Challenges Remain
                         In response to our high-risk designation, SSA has made sufficient progress
                         in improving SSI’s financial integrity and management to warrant removing
                         its high-risk designation. SSA’s actions include developing a major SSI
                         legislative proposal with numerous overpayment deterrence and recovery
                         provisions. Many of these provisions were incorporated into the Foster
                         Care Independence Act, which was signed into law in December 1999. The
                         act directly addresses a number of our prior recommendations and


                         Page 4                                                             GAO-03-117 SSA Challenges
Major Performance and Accountability
Challenges




provides SSA with additional tools to obtain applicant income and resource
information from financial institutions; imposes a period of ineligibility for
applicants who transfer assets to qualify for SSI benefits; and authorizes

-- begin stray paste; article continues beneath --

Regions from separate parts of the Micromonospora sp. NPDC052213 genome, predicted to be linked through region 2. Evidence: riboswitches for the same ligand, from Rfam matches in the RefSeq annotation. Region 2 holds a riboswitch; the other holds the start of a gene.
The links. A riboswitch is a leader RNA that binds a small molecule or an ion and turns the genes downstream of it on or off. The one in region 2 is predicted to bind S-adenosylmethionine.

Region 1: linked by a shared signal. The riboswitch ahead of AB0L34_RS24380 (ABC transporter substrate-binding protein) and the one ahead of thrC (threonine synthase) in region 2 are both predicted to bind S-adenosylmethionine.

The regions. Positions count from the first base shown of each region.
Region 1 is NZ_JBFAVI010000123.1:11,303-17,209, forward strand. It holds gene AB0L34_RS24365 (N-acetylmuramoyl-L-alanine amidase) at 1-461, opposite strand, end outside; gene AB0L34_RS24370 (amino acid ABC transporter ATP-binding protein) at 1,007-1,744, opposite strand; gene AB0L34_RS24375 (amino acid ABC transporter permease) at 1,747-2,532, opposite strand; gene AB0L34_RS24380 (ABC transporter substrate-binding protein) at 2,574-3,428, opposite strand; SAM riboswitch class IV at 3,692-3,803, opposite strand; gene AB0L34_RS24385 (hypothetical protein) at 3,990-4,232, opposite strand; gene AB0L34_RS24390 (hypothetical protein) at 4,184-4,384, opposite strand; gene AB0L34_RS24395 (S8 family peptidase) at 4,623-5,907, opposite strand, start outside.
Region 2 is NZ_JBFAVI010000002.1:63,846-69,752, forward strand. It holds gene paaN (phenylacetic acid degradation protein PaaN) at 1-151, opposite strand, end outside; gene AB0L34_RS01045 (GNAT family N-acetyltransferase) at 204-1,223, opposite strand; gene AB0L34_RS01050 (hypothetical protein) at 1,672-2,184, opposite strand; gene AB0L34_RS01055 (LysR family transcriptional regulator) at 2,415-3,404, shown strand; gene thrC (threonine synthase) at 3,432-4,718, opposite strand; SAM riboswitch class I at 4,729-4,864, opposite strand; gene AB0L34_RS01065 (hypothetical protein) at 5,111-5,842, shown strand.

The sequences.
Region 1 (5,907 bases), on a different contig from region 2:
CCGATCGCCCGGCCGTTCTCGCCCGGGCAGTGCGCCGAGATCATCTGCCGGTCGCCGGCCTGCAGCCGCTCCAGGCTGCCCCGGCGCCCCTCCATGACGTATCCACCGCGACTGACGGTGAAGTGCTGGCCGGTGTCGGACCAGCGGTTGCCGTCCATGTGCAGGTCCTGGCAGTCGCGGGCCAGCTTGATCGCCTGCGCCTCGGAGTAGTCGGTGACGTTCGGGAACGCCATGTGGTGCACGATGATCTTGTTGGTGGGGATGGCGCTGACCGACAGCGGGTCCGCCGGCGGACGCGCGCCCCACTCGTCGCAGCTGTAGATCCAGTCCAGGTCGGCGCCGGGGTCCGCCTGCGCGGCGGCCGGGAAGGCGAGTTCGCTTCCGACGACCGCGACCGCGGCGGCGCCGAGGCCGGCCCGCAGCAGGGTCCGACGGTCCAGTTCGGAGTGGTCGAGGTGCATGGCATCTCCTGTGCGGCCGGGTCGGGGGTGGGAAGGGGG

the use of credit bureaus, private collection agencies, interest levies, and
other means to recover overpayments. SSA also obtained separate
legislative authority in 1998 to recover overpayments from former SSI
recipients who currently receive OASI or DI benefits and has recently
begun the process of recovering overpayments from Social Security
benefits of individuals no longer on the SSI rolls.

In addition to obtaining the new legislative authorities, SSA has initiated a
number of internal administrative actions to further strengthen SSI
program integrity. These include using tax refund offsets for collecting SSI
overpayments, an action that SSA said resulted in $221 million in additional
overpayment recoveries from 1998 through the end of calendar year 2001.
SSA also uses more frequent (monthly) automated matches to identify
ineligible SSI recipients living in nursing homes and other institutions. As
of January 2001, SSA’s field offices also gained on-line access to wage, new-
hire, and unemployment insurance data maintained by the Office of Child
Support Enforcement. These data are key to field staff’s ability to more
quickly verify employment and income information essential to
determining SSI eligibility and benefit levels. Since 1998, the number of
state agencies allowing direct SSA on-line access to state data has nearly
doubled. In addition, SSA increased the number of SSI financial